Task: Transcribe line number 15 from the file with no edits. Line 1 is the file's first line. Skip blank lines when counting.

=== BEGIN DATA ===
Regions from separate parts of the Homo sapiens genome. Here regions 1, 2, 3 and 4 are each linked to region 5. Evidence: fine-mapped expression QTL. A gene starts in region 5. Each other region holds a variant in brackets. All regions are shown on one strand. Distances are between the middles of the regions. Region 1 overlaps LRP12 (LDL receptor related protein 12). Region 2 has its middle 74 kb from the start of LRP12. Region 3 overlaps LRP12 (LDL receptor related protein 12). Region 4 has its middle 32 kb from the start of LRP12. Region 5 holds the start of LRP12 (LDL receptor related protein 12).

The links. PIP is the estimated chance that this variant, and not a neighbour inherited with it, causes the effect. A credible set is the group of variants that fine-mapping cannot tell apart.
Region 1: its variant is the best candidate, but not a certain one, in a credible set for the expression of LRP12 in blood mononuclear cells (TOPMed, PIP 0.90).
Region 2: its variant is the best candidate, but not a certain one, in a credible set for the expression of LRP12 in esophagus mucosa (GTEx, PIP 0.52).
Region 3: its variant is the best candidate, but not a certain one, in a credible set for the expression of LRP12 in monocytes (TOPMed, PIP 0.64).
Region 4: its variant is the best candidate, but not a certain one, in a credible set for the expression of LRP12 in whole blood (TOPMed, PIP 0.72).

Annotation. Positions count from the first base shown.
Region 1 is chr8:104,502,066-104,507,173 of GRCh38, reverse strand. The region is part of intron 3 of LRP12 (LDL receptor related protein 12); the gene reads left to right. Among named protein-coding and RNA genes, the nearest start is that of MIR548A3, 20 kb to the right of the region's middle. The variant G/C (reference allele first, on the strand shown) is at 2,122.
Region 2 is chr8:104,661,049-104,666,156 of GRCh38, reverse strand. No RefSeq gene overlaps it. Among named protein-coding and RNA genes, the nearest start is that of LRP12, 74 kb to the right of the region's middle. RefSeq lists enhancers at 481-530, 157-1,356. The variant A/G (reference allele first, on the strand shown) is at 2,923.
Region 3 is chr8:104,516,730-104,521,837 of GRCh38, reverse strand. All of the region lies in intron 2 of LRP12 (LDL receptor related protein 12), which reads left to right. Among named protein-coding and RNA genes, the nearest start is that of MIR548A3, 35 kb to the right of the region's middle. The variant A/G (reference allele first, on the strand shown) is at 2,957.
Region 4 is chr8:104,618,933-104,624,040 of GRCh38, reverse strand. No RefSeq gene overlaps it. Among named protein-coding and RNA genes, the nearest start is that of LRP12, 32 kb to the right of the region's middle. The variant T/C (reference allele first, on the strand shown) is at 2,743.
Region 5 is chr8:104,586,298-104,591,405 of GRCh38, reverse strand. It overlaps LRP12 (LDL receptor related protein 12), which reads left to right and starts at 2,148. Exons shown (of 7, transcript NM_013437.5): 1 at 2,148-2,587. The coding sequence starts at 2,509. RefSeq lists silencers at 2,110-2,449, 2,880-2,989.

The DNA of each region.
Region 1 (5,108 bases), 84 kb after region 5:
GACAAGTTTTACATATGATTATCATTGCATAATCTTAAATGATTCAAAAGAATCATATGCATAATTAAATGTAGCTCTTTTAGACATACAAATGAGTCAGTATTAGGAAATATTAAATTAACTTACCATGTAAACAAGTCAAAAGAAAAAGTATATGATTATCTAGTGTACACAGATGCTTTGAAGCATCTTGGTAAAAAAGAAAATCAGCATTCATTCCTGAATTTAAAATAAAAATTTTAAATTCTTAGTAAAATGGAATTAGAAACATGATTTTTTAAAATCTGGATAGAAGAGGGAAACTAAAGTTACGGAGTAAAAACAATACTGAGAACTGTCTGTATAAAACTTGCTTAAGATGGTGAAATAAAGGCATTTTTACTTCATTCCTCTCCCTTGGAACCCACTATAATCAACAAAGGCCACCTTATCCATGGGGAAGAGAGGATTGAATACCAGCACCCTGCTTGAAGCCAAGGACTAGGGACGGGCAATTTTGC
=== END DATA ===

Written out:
GACAAGTTTTACATATGATTATCATTGCATAATCTTAAATGATTCAAAAGAATCATATGCATAATTAAATGTAGCTCTTTTAGACATACAAATGAGTCAGTATTAGGAAATATTAAATTAACTTACCATGTAAACAAGTCAAAAGAAAAAGTATATGATTATCTAGTGTACACAGATGCTTTGAAGCATCTTGGTAAAAAAGAAAATCAGCATTCATTCCTGAATTTAAAATAAAAATTTTAAATTCTTAGTAAAATGGAATTAGAAACATGATTTTTTAAAATCTGGATAGAAGAGGGAAACTAAAGTTACGGAGTAAAAACAATACTGAGAACTGTCTGTATAAAACTTGCTTAAGATGGTGAAATAAAGGCATTTTTACTTCATTCCTCTCCCTTGGAACCCACTATAATCAACAAAGGCCACCTTATCCATGGGGAAGAGAGGATTGAATACCAGCACCCTGCTTGAAGCCAAGGACTAGGGACGGGCAATTTTGC